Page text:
Study: Nonurgent diagnoses aren't enough to deny reimbursement

Patients discharged from emergency departments with nonemergency diagnoses almost always have the same primary complaints as patients requiring emergency care or hospital admission, a study published today in the Journal of the American Medical Association found.

As a result, policies that deny insurance coverage for patients based on discharge diagnoses alone, including Medicaid in some states, penalize those who legitimately thought they had an emergency condition when they went to the hospital, the researchers concluded.

"Limited concordance between presenting complaints and ED discharge diagnoses suggests that these discharge diagnoses are unable to accurately identify nonemergency ED visits," they report said.

The JAMA article cited an example of a 65-year-old patient with diabetes who went to the ED with chest pain but was discharged with a nonemergency diagnosis of gastroesophageal reflux.

"Attempting to discourage patients from using the ED based on the likelihood that they would have nonemergency diagnoses risks sending away patients who require emergency care," the authors said in the article's comment section. "The majority of Medicaid patients, who stand to be disproportionately affected by such policies, visit the ED for urgent or more serious problems."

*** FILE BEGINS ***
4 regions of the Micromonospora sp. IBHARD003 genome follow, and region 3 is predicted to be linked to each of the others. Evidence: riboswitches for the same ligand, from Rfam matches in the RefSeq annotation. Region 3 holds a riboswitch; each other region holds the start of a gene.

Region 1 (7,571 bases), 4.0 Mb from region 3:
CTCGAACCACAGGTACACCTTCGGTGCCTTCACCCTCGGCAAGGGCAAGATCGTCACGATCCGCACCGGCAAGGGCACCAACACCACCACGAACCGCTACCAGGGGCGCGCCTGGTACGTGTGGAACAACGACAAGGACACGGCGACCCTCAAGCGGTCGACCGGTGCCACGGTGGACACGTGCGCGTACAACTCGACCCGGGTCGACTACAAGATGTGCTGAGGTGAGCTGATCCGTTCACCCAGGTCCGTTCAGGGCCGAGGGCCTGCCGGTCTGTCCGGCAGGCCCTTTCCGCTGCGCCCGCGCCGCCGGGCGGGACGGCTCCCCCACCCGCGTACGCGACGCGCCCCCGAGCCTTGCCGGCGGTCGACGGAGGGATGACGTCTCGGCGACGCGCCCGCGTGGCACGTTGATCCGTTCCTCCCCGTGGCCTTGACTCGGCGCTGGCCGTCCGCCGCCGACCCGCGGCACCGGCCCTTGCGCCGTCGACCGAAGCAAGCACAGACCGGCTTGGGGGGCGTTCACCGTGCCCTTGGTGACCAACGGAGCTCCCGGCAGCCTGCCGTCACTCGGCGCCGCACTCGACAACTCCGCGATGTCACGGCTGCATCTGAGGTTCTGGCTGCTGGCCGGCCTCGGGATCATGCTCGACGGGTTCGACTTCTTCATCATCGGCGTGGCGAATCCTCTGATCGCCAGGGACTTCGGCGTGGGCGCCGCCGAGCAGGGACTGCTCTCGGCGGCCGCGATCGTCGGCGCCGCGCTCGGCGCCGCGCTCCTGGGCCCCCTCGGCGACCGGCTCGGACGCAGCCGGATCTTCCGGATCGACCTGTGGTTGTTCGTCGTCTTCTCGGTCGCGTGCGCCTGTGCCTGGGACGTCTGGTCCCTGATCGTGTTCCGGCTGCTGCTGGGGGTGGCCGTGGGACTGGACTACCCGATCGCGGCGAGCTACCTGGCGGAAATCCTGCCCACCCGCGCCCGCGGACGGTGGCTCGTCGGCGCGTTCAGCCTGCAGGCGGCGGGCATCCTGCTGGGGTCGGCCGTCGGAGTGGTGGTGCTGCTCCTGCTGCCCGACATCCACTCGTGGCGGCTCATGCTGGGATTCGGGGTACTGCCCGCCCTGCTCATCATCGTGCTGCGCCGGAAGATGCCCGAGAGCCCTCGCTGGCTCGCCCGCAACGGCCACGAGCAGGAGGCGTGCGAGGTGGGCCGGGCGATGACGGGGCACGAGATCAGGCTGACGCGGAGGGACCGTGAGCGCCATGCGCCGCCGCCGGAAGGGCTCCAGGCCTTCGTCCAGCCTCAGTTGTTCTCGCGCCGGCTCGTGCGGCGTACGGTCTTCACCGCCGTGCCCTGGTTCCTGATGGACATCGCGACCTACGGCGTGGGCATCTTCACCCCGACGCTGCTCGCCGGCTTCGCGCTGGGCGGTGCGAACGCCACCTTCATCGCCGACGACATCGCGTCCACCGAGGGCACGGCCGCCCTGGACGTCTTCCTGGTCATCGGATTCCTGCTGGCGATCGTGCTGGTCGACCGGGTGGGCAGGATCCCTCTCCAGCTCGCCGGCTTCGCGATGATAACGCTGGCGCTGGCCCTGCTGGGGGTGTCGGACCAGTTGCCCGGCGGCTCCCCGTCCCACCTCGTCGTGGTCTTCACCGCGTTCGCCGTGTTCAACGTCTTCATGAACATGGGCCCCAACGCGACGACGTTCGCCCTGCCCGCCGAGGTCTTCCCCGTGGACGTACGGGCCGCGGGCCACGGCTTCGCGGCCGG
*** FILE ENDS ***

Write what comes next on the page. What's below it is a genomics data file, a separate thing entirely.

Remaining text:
Washington state recently tackled the issue of high usage of EDs by Medicaid patients by implementing several best practices that reduced Medicaid ED visits by 23 percent in six months.

A report by the Washington Health Care Authority found that providing Medicaid patients written information about options for nonemergency care helped reduce ED usage, along with tracking frequent ED users. The report indicated a primary cause of ED overuse by Medicaid patients is inadequate access to primary care and preventive dental care, FierceHealthcare previously reported.

Some hospitals have adopted proactive approaches including taking primary care services directly to homeless families in shelters or on the streets, or to Medicaid patients lacking other primary care services. The hospitals are finding such services cost less than equivalent care in ED settings.

To learn more:
- read the JAMA article